Arianne Hinz’s feature debut is based on the darkly vivid premise of children working on puppets for a theatre production turning into their very own marionettes. This stark visual concept came from the director’s admiration for the work of the Quay Brothers – the American animators renowned for their distinct surrealist, folklorist style who have frequently shown their work at IFFR, most recently with an installation at the 2020 edition.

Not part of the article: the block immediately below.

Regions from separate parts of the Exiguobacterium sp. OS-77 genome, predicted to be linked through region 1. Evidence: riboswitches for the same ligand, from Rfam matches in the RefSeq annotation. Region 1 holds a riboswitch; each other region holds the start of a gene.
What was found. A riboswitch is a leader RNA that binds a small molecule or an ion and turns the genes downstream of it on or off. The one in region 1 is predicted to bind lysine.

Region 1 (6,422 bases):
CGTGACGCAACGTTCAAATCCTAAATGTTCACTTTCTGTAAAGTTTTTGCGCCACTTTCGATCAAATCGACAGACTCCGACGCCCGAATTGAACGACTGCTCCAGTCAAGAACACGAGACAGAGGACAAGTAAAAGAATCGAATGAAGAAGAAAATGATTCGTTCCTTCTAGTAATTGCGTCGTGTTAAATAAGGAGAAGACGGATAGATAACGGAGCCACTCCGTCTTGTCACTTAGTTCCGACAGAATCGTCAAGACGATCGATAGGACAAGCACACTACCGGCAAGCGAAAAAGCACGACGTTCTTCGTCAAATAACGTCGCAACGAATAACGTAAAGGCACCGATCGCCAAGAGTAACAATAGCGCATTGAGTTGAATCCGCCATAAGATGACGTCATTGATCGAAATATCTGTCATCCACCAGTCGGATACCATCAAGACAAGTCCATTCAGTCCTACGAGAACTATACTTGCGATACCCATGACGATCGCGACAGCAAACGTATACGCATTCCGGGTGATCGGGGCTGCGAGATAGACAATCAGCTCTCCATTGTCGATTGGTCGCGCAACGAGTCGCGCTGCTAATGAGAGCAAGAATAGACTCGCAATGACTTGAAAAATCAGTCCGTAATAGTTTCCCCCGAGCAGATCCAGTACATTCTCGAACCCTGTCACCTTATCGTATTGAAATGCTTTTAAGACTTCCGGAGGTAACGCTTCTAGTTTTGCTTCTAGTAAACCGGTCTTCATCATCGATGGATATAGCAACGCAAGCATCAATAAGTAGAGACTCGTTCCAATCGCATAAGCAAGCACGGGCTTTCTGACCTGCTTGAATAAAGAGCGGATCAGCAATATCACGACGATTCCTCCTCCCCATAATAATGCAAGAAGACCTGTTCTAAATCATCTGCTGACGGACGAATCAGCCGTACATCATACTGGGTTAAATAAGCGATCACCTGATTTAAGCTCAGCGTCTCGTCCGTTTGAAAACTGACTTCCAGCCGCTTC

According to Hinz, these films, in which “scary puppets move through dark and dusty underground environments” were the inspiration for the atmosphere of her film, which she then added to with her own distinctive concerns. “Since I like to work with children,” says Hinz. “I decided to try and make a live-action film with children, with a similar moody and uncanny atmosphere. I started developing a story that is very personal, about the struggle between conforming to be part of a group and staying close to who we are, about trusting our feelings and daring to act on them.”